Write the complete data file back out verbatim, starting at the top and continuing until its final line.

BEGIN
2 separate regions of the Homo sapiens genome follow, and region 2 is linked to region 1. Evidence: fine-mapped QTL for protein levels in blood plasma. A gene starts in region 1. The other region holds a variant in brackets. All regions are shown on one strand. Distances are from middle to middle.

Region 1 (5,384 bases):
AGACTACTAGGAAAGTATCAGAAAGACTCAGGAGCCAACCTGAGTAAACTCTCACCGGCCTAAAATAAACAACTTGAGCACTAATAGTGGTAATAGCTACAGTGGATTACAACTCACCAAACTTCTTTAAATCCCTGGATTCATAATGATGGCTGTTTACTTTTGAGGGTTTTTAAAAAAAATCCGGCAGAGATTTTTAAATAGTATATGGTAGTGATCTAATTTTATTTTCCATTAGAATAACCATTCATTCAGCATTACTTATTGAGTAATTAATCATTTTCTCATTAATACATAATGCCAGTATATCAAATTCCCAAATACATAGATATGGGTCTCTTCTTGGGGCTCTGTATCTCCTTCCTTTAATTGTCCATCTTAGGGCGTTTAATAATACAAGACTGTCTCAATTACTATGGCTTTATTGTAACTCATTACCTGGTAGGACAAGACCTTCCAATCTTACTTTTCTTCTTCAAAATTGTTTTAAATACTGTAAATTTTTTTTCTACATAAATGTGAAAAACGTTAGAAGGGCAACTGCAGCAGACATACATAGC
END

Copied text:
2 separate regions of the Homo sapiens genome follow, and region 2 is linked to region 1. Evidence: fine-mapped QTL for protein levels in blood plasma. A gene starts in region 1. The other region holds a variant in brackets. All regions are shown on one strand. Distances are from middle to middle.

Region 1 (5,384 bases):
AGACTACTAGGAAAGTATCAGAAAGACTCAGGAGCCAACCTGAGTAAACTCTCACCGGCCTAAAATAAACAACTTGAGCACTAATAGTGGTAATAGCTACAGTGGATTACAACTCACCAAACTTCTTTAAATCCCTGGATTCATAATGATGGCTGTTTACTTTTGAGGGTTTTTAAAAAAAATCCGGCAGAGATTTTTAAATAGTATATGGTAGTGATCTAATTTTATTTTCCATTAGAATAACCATTCATTCAGCATTACTTATTGAGTAATTAATCATTTTCTCATTAATACATAATGCCAGTATATCAAATTCCCAAATACATAGATATGGGTCTCTTCTTGGGGCTCTGTATCTCCTTCCTTTAATTGTCCATCTTAGGGCGTTTAATAATACAAGACTGTCTCAATTACTATGGCTTTATTGTAACTCATTACCTGGTAGGACAAGACCTTCCAATCTTACTTTTCTTCTTCAAAATTGTTTTAAATACTGTAAATTTTTTTTCTACATAAATGTGAAAAACGTTAGAAGGGCAACTGCAGCAGACATACATAGC